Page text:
Currently reading: Analysis: car sales meltdown
Another dismal month, SUVs and luxury brands hit hardest
2 mins read
6 November 2008

Detailed UK registration figures for October have just been released, with all but two manufacturers recording a dramatic reduction on the same period last year. Overall, the market fell by 23.05 per cent, but with November and December being relatively quiet months for new car sales, it’s clear that the total of sales for this year is going to be substantially down on 2007.>> Read Mike Duff's blog on the car market?The SMMT figures will make especially depressing reading for anyone who hoped that September’s dismal numbers marked the bottom of the slump. Luxury manufacturers have been hit particularly hard, with Bentley recording a 47.6 per cent drop over October 2007, the company registering just 87 cars. Porsche has dropped 38.3 per cent and Aston Martin is down by 33.0 per cent. Specialist SUV manufacturers Land Rover and Jeep have been particularly badly hit by the economic downturn, and the recent record fuel prices. Land Rover’s registrations declined by 57.9 per cent compared to last year, Jeep’s by 62.6 per cent.Among mainstream manufacturers, Renault has posted the most dramatic fall. Last October the company registered 9356 cars in the UK, this year it’s managed just 4328 in the same month – a 53.8 per cent fall. The company is also down 25 per cent on its year-to-date sales compared to last year. Mitsubishi and Peugeot have also had nightmares, down 47.2 per cent and 39.8 per cent respectively.Chrysler has pretty much ceased to be a volume brand in the UK, with sales falling by 75.8 per cent. The company registered just 138 cars in the UK in October.Among the premium makers, Audi has once again fared best – losing just 11.8 percent compared to October ’07 – following on from a slight increase in year-on-year sales in September. BMW has slid 12.2 per cent and Mercedes has slumped by 31.9 per cent.Among the carnage, good news is hard to find. Ford will be very pleased to have lost only 5.5 per cent over last October. Jaguar has continued to increase sales on the back of the XF launch, posting a 22.4 per cent increase, and Volvo has somehow managed to register 23.3 per cent more cars this October than it did last year.“October has proved another difficult month for the UK motor industry,” commented Paul Everitt, SMMT chief executive, “action is needed to help restore consumer confidence and encourage buyers back to showrooms.”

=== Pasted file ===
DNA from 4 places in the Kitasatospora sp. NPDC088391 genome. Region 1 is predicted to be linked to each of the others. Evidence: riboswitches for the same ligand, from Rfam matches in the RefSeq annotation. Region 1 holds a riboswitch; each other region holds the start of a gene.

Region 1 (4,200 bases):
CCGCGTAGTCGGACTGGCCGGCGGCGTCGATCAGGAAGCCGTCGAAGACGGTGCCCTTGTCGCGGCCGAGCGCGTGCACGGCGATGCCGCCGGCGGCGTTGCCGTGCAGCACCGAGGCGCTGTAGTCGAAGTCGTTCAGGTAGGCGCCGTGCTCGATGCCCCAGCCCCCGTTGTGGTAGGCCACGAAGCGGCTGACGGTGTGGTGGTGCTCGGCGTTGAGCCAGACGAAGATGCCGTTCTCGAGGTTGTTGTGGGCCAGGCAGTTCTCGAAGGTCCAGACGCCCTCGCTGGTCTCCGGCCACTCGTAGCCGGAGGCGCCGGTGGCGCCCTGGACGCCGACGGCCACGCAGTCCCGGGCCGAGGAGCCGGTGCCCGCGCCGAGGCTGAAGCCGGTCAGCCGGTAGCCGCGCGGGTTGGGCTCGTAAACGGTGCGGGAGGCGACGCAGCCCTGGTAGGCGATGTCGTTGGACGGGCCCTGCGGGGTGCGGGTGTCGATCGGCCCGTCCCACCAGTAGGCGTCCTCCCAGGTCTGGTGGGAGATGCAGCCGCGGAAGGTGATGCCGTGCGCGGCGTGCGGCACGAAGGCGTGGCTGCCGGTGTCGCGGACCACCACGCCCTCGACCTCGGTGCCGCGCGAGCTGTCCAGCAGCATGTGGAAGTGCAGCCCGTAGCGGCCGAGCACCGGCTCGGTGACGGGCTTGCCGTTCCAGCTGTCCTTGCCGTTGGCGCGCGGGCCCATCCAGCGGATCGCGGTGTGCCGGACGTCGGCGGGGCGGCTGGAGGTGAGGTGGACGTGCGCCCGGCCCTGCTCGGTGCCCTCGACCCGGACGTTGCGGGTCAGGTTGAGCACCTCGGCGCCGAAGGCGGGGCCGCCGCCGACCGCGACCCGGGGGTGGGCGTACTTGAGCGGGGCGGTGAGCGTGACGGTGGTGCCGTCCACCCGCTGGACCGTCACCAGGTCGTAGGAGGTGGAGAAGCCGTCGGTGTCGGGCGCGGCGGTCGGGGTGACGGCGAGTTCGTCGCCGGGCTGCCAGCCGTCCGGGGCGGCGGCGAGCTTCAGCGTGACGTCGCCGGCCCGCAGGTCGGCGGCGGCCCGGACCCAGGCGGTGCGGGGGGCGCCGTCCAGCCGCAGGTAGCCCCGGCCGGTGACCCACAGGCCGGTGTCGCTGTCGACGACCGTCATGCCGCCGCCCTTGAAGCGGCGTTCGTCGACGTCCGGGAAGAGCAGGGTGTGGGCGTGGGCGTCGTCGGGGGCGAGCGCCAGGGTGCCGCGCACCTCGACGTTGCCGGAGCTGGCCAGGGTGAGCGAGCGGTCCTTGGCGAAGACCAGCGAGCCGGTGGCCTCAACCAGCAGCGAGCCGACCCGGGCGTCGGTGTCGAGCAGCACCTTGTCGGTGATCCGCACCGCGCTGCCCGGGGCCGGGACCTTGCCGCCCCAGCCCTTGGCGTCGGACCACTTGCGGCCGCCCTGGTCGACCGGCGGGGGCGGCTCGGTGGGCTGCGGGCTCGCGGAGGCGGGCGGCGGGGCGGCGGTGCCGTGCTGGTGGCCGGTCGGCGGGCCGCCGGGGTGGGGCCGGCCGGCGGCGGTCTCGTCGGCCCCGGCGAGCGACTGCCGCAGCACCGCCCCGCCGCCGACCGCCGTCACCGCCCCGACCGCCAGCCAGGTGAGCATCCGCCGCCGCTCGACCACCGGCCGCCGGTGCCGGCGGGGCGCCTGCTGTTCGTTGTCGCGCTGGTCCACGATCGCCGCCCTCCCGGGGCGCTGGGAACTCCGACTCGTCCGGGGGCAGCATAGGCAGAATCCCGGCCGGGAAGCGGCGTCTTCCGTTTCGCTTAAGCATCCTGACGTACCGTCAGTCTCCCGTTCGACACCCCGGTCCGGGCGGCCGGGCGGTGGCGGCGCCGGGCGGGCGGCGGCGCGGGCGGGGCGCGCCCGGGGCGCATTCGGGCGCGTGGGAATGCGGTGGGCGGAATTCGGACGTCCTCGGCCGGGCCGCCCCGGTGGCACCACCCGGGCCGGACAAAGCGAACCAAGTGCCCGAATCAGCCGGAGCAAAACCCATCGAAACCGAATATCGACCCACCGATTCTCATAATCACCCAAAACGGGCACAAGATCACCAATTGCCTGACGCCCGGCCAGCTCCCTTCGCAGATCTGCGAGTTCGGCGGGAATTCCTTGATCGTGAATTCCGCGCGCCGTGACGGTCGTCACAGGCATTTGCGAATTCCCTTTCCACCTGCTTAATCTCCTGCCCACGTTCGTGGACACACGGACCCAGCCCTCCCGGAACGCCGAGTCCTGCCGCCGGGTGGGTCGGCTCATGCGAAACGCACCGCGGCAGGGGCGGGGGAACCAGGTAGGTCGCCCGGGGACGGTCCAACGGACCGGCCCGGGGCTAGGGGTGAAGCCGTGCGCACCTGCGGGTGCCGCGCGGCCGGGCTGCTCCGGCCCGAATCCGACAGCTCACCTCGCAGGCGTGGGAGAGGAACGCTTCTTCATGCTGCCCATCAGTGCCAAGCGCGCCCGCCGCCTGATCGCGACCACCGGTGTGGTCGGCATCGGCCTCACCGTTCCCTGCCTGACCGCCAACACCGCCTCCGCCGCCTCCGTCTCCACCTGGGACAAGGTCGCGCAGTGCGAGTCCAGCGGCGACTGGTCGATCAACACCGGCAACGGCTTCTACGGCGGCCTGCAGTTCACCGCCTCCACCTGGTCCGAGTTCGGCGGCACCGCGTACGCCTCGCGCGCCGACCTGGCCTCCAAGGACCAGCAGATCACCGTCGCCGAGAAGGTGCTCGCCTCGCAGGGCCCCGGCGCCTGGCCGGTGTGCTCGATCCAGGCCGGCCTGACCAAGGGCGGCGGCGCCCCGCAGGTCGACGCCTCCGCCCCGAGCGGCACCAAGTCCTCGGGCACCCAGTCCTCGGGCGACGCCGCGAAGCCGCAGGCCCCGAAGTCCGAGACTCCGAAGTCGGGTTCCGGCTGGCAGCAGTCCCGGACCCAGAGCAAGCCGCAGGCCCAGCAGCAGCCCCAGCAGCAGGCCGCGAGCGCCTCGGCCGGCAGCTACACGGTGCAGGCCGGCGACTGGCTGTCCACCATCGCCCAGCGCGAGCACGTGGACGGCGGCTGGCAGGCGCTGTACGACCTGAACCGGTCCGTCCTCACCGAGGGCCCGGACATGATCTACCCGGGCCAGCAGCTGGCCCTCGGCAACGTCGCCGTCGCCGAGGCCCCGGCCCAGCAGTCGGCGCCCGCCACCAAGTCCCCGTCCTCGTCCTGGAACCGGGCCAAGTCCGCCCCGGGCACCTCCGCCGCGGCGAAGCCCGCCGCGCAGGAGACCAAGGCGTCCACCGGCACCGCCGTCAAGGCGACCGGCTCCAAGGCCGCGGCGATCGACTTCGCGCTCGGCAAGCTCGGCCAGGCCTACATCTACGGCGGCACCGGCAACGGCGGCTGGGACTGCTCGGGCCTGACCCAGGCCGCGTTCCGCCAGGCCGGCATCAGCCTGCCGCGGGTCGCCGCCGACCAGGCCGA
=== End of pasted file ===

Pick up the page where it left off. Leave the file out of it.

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Paul J 21 November 2008

Re: Analysis: car sales meltdown

rovamota wrote:
In any case, why buy new when there are plenty of used cars available at good prices.

The other reason is that all too often these days the new model looks ugly compared to the one it replaces. This is especially true of small cars that find it dificult to disguise the styling compromises demanded to meet pedestrian crash safety requirements on new designs. Couple that with the fact that cars are built to last longer without showing too much wear and tear, and we have a tricky situation for car manufacturers.

W124 21 November 2008

Re: Analysis: car sales meltdown

Maybe Volvo have taken some of the BMW/Merc/Audi share in these troubled times. Good recession motor the Volvo - reassuring, quiet, tough. Less obvious than the Germans but you can still show you're doing well enough to replace your motor... Maybe the German cars are just too flash and ugly now and people are retreating into Volvoland.

michael knight 21 November 2008

Re: Analysis: car sales meltdown

come come now chaps! maybe the delivery is somewhat harsh but under the bluster B.Wayne may have a point worth exploring; that of buying directly from the manufacturer, with servicing through franchised oem garages. Lets face it, the amount OEMS spend on ever more glamorous dealerships ain't coming from their pockets. We're paying them to sell us a car that we're buying...if you get my drift. That's primarily the reason that brokers are as cheap as chips.

Desperate times call for desperate measures. The concept of parking cars in a garage and having a chap with a shiny smile sweet-talk customers is old-fashioned, frankly adversarial, and a little intimidating. We need to change the balance of power in the customer / OEM relationship...